Via Michael, Wooten shows the reader that how one feels has an inevitable influence on how one plays. In the paragraph above, he advocates a spiritual practice of attentiveness to how one feels and following it while interacting with one’s chosen instrument. Developing an awareness of one’s mental and emotional state informs not only one’s act of creating but one’s awareness of themselves: why they feel the way they do, and how they can express it through this creative form.

Artistic practices of all kinds serve both as methods of self-expression and of emotional release. The better attuned we are to what is happening inside of us as we play, paint, draw, write, and so on, the more in touch we are both with our chosen medium and with ourselves.

Along with attentiveness to our own emotional responses to the world around us comes attentiveness to what God is trying to say to us or how God is present with us. Just as we are discovering ourselves in creative actions, we are also expressing God’s creativity that resides within us. Spiritual director William Barry notes that when we experience God’s creative touch, “we are talking about an action of God that is going on continually, not one that happened in some distant point in time.”

To create is to experience an intersection of our own self-realization and God’s creative spark continually manifesting through our gifts. Whether we are novices just learning how to us a paintbrush or a set of knitting needles or more experienced practitioners of our chosen craft, we are faced with the opportunity to bring beauty into the world just as God first did, is doing, and chooses to do through us, as well as consider our own mood and mindset as we do it.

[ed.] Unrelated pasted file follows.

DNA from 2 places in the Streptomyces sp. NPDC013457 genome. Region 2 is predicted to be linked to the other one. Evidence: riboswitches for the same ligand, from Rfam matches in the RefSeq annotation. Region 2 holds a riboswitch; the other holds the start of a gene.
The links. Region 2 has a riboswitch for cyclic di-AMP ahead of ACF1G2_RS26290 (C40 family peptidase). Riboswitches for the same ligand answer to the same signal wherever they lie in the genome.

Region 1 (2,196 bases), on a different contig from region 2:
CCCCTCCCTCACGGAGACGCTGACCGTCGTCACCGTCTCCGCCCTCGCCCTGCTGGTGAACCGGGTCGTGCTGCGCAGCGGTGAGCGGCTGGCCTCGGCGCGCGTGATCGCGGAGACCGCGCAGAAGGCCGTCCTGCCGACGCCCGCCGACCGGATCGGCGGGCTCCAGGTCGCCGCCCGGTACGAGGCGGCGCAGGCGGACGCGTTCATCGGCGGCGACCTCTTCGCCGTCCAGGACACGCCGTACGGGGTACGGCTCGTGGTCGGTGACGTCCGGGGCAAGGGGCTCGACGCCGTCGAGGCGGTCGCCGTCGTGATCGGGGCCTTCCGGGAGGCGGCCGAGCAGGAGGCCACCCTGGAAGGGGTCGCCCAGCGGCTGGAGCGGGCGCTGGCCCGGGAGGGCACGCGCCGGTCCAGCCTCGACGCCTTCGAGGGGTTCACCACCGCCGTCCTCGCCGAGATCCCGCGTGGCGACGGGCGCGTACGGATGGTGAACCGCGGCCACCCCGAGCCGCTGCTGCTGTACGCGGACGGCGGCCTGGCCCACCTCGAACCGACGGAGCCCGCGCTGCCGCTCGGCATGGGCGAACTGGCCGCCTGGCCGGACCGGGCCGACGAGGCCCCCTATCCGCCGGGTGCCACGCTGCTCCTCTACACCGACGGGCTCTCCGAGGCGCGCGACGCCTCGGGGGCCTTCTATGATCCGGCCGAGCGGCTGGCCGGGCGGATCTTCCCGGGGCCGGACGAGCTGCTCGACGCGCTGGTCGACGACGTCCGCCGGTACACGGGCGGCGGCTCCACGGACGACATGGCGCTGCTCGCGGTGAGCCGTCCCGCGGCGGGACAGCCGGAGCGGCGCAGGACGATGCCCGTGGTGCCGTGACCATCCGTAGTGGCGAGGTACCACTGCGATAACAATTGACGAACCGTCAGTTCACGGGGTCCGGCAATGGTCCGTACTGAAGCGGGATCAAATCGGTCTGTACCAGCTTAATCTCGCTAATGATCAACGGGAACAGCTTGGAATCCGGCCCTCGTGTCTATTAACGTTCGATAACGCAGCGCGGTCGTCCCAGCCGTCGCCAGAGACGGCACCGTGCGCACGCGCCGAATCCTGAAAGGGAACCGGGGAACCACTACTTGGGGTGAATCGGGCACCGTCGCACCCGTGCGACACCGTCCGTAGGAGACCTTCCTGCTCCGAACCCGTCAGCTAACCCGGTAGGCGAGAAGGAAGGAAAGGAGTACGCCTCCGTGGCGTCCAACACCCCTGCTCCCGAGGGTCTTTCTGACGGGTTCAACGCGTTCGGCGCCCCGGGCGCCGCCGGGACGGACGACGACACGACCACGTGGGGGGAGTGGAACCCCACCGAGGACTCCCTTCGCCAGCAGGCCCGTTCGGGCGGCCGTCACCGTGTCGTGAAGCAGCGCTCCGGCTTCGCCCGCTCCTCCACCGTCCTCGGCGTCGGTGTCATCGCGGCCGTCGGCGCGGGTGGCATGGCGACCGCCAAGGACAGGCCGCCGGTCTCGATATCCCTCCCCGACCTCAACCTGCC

Have you ever sat down to draw, sing, or cut a block of wood and before you know it, several hours have passed? Have you ever become so lost in your chosen creative outlet, so locked into what you are doing, that you are able to forget the world around you in order to become one with the creative process? Have you ever noticed an inward movement of joy or sadness or anger that your work seems to inspire, where you’ve either chosen to let it guide you or stopped for a moment to let such emotions happen to you completely before continuing?

Such moments during times of creating can be times to wonder at what is happening, both in terms of questioning where it comes from but also to take it with awe, having found yourself in the current and allowed it to move you downstream into a new understanding of God’s presence and of yourself. Just as we read in Genesis 1 that God rested on the seventh day of creation, we too could stop for a moment and perhaps even utter an “amen.”